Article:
Then I would carefully remove the glass, and think about how to use it as some sort of backlit art light piece in the house. Don't throw it away...
I guess this does depend on what the view to the front is. If it looks out to a street and cars, it would be better to keep the obscured, but if there is a fine view of some nature, maybe then...
Posted: Fri Apr 15, 2011 10:02 am
Posted: Fri Apr 15, 2011 10:16 am
our door, with original clear glass side, I do like being able to see out. it also makes the foyer a lot
brighter. I would have a hard time choosing between keeping the old or adding new clear glass, if I was in your shoes. I do like the idea of reusing the old, if you take it out.
Posted: Fri Apr 15, 2011 12:05 pm
Now see how crisp and clean that looks.
You all have been a great help on this one!
I think I will go with a clear pc. I just looked
at the glass and It's flat clear on the inside pane and
the decorative side is on the outside pane. Has anyone ever
split these apart? I could then just use the left over
clear pc. Hell, that might be the original clear and someone
may have just slapped it right over it!
I live in an
established kid/mid 30's/elder neighborhood with
our road about 70 ft out front. Which is just a simple
neighborhood street. No real thru traffic. My yard sucks,
but it's what is inside that counts. I actually want ppl
to see inside this awesome house of ours. The front yard doesn't come
close to justifying what's inside. I honestly don't
think that my architectural "rain" was original.
It's double pane, unlike the rest of the entire house.
I think it used to be originally clear. If I can't come up with
some cool art/light design for the rain class, maybe the
company will take it as a core and knock off $80 or so.
But to have it hang from the cieling acting a room divider
would be sweet too. My architect's
son lives across the street. Hopefully he remembers.
Does the glass have to be double to be up to code?
Or can I opt for a single pane. Sure it depends on the county.
I think when I got a quote a few yrs ago it was like $100 more than single bringing the total install cost to $260 or something.
Posted: Fri Apr 15, 2011 12:10 pm
If that glass is not original, go ahead for clarity's sake!
Posted: Fri Apr 15, 2011 12:38 pm
We had a glass panel on the aluminum sliding door replaced. It was safety glass, thermal... double pane. i think it was $600ish? but it was labor intense. A smaller window was $200 for the same glass.
Your foyer is sweet, I can see why you would want people to see in
Posted: Fri Apr 15, 2011 12:45 pm
Posted: Fri Apr 15, 2011 3:47 pm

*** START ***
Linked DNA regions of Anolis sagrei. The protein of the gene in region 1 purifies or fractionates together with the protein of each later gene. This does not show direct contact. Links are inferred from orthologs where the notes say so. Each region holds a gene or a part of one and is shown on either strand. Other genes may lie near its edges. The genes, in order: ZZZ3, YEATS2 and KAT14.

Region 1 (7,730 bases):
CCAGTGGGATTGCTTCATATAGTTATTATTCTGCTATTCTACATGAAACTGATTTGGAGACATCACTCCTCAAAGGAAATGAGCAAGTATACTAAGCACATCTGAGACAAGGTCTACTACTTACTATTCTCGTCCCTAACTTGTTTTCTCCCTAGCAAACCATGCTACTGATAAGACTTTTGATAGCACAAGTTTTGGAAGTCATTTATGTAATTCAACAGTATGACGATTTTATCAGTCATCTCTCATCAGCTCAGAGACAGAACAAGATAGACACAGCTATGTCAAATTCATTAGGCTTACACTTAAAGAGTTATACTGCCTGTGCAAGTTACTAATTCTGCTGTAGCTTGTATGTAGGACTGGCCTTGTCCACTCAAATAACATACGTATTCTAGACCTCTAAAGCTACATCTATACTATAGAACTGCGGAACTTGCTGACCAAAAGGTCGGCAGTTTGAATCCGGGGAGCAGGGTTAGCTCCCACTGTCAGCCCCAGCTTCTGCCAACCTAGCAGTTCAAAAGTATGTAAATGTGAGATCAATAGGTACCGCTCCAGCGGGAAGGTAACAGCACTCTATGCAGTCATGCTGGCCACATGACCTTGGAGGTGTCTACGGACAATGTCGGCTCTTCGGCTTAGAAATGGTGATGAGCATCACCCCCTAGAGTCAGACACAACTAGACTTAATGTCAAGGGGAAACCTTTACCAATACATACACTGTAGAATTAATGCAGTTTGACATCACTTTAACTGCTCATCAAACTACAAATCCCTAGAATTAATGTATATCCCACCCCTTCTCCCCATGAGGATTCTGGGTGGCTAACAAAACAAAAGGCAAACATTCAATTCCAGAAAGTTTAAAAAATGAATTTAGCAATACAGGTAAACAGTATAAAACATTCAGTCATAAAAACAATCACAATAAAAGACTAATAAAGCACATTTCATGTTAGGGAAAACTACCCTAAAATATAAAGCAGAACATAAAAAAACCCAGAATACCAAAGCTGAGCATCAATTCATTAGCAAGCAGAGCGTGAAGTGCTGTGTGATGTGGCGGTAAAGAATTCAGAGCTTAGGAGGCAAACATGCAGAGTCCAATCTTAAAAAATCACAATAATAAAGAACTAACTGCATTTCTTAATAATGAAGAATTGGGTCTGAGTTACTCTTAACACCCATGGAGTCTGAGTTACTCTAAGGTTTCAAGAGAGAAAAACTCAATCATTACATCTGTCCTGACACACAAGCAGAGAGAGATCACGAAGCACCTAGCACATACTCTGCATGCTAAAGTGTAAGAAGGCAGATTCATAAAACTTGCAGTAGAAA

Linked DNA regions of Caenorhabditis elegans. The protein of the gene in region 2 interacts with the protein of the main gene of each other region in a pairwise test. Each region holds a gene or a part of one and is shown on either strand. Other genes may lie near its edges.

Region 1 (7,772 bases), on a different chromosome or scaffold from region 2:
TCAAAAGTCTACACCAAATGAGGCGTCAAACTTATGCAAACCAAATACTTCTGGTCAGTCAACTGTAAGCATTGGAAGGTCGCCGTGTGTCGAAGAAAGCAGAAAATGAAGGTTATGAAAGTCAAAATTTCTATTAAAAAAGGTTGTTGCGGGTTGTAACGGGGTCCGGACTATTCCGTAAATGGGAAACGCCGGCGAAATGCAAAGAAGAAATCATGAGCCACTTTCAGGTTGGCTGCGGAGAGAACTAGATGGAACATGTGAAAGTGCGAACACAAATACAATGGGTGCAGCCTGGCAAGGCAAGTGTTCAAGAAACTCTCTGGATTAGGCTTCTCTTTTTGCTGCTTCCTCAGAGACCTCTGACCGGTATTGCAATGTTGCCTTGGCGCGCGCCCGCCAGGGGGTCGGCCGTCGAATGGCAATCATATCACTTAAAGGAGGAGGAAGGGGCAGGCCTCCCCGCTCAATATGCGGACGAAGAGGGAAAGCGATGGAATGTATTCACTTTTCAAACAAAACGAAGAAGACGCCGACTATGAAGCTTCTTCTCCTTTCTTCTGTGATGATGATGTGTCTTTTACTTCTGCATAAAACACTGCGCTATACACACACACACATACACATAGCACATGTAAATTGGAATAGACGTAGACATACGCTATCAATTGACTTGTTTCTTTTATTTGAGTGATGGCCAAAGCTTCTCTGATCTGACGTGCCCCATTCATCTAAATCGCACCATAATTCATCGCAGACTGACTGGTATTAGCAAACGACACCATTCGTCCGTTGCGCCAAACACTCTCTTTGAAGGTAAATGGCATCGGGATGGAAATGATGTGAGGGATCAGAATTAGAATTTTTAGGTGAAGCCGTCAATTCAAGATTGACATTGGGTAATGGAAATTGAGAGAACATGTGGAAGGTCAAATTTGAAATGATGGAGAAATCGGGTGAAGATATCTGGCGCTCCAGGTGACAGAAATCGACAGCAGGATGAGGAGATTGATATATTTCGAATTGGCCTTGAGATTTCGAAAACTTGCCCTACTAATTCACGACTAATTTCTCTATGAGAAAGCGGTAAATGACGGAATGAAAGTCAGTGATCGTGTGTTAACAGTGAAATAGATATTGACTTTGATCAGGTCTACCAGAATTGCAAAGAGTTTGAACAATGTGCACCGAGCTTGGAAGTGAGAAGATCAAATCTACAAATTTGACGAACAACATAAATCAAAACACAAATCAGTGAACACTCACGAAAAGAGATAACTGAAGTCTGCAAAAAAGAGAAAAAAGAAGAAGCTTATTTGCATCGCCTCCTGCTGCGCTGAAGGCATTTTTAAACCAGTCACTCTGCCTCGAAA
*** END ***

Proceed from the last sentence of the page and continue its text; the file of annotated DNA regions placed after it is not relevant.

Posted: Fri Apr 15, 2011 4:54 pm
I think I'd work on the yard and entry first. The plastic Greek pots for instance must go. I know that some of you live in places that are not as plant friendly as I do, but really folks, step up your game. When one lives in an indoor/outdoor MCM, the outside is as important as the inside. It's the whole point!
Posted: Fri Apr 15, 2011 5:45 pm
Posted: Fri Apr 15, 2011 6:49 pm
Well, I do know something about being poor. Half of my yard is stuff I got out of dumpsters. Besides referencing the your plastic pots specifically, I was also thinking about a lot of other photos I see around here. One plant in the middle of a gravel is not landscaping unless you are in Palm Springs or a trailer park perhaps. I'm really just trying to encourage those studying old magazines to look at the landscapes as well. Many people say: "well I just kill everything" as an excuse. Well sure some stuff dies. I have had stuff die. It's one of the things you can kill without getting in trouble! Having a landscape is a lot like cooking, there are no mistakes, only things you would do different next time. And unlike a modern interior where less is more, outside more is more. Once plants fill in densely, they crowd out weeds making less work.
Anyway back on topic, a glass (and mirror) cleaning tip: if you use a razor blade, always use it on a wet surface (like Windex) and NEVER turn the blade over. Use one side of it only. Microscopically, the edge turns over slightly as you use it. If you flip it over it will scratch.
Posted: Fri Apr 15, 2011 8:25 pm
Posted: Sat Apr 16, 2011 4:08 pm
Well I split em. Couldn't keep the architectural
glass in tact, so it's
broken in many pcs.
My pics are terrible, but wow what an
improvement and a great site at night.
I keep thinking there's nothing there.
Now an incentive to clean up the ugly
Posted: Sat Apr 16, 2011 6:04 pm
kitty wants in!